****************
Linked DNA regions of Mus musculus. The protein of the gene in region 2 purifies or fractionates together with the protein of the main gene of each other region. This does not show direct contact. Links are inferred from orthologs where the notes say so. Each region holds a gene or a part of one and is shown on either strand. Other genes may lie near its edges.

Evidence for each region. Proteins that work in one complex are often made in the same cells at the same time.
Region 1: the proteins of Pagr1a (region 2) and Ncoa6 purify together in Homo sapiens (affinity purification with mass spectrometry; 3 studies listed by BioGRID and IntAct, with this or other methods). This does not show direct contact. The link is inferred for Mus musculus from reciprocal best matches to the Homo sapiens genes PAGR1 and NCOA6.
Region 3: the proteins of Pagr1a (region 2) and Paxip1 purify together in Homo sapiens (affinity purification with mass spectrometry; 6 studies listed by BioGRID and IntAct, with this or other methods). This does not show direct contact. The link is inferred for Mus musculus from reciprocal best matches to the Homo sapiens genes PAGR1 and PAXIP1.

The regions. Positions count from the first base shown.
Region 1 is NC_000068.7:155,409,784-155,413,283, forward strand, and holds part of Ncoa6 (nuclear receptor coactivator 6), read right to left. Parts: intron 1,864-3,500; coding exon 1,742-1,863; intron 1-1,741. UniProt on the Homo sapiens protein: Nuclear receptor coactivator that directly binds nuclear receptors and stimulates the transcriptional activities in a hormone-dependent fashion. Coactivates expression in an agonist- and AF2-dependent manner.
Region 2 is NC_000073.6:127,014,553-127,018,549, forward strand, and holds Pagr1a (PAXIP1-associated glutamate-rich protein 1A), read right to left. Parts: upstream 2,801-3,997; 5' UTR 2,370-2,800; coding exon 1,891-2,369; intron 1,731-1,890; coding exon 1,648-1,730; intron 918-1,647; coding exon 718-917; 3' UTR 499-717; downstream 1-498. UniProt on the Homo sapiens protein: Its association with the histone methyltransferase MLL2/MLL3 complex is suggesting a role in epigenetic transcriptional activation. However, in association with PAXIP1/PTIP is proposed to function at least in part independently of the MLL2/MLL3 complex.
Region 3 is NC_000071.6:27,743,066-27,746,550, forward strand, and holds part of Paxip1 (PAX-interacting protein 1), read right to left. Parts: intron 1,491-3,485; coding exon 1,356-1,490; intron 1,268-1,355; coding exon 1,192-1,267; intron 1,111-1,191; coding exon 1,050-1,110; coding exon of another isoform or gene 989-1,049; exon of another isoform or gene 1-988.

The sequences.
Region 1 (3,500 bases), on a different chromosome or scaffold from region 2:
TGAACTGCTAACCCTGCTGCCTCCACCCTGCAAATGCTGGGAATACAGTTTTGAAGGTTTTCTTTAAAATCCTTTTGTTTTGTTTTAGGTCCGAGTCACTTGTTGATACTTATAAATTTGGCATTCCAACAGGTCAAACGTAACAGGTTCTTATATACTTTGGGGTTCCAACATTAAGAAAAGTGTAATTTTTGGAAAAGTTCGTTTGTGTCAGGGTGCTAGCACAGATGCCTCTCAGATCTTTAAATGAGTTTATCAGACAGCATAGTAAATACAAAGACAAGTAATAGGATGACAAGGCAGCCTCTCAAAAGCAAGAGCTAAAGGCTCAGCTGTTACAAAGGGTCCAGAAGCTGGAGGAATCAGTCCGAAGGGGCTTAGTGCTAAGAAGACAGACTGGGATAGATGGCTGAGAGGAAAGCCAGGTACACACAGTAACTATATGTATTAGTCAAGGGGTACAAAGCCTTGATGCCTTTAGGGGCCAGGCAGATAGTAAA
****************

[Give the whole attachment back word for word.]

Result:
Linked DNA regions of Mus musculus. The protein of the gene in region 2 purifies or fractionates together with the protein of the main gene of each other region. This does not show direct contact. Links are inferred from orthologs where the notes say so. Each region holds a gene or a part of one and is shown on either strand. Other genes may lie near its edges.

Evidence for each region. Proteins that work in one complex are often made in the same cells at the same time.
Region 1: the proteins of Pagr1a (region 2) and Ncoa6 purify together in Homo sapiens (affinity purification with mass spectrometry; 3 studies listed by BioGRID and IntAct, with this or other methods). This does not show direct contact. The link is inferred for Mus musculus from reciprocal best matches to the Homo sapiens genes PAGR1 and NCOA6.
Region 3: the proteins of Pagr1a (region 2) and Paxip1 purify together in Homo sapiens (affinity purification with mass spectrometry; 6 studies listed by BioGRID and IntAct, with this or other methods). This does not show direct contact. The link is inferred for Mus musculus from reciprocal best matches to the Homo sapiens genes PAGR1 and PAXIP1.

The regions. Positions count from the first base shown.
Region 1 is NC_000068.7:155,409,784-155,413,283, forward strand, and holds part of Ncoa6 (nuclear receptor coactivator 6), read right to left. Parts: intron 1,864-3,500; coding exon 1,742-1,863; intron 1-1,741. UniProt on the Homo sapiens protein: Nuclear receptor coactivator that directly binds nuclear receptors and stimulates the transcriptional activities in a hormone-dependent fashion. Coactivates expression in an agonist- and AF2-dependent manner.
Region 2 is NC_000073.6:127,014,553-127,018,549, forward strand, and holds Pagr1a (PAXIP1-associated glutamate-rich protein 1A), read right to left. Parts: upstream 2,801-3,997; 5' UTR 2,370-2,800; coding exon 1,891-2,369; intron 1,731-1,890; coding exon 1,648-1,730; intron 918-1,647; coding exon 718-917; 3' UTR 499-717; downstream 1-498. UniProt on the Homo sapiens protein: Its association with the histone methyltransferase MLL2/MLL3 complex is suggesting a role in epigenetic transcriptional activation. However, in association with PAXIP1/PTIP is proposed to function at least in part independently of the MLL2/MLL3 complex.
Region 3 is NC_000071.6:27,743,066-27,746,550, forward strand, and holds part of Paxip1 (PAX-interacting protein 1), read right to left. Parts: intron 1,491-3,485; coding exon 1,356-1,490; intron 1,268-1,355; coding exon 1,192-1,267; intron 1,111-1,191; coding exon 1,050-1,110; coding exon of another isoform or gene 989-1,049; exon of another isoform or gene 1-988.

The sequences.
Region 1 (3,500 bases), on a different chromosome or scaffold from region 2:
TGAACTGCTAACCCTGCTGCCTCCACCCTGCAAATGCTGGGAATACAGTTTTGAAGGTTTTCTTTAAAATCCTTTTGTTTTGTTTTAGGTCCGAGTCACTTGTTGATACTTATAAATTTGGCATTCCAACAGGTCAAACGTAACAGGTTCTTATATACTTTGGGGTTCCAACATTAAGAAAAGTGTAATTTTTGGAAAAGTTCGTTTGTGTCAGGGTGCTAGCACAGATGCCTCTCAGATCTTTAAATGAGTTTATCAGACAGCATAGTAAATACAAAGACAAGTAATAGGATGACAAGGCAGCCTCTCAAAAGCAAGAGCTAAAGGCTCAGCTGTTACAAAGGGTCCAGAAGCTGGAGGAATCAGTCCGAAGGGGCTTAGTGCTAAGAAGACAGACTGGGATAGATGGCTGAGAGGAAAGCCAGGTACACACAGTAACTATATGTATTAGTCAAGGGGTACAAAGCCTTGATGCCTTTAGGGGCCAGGCAGATAGTAAA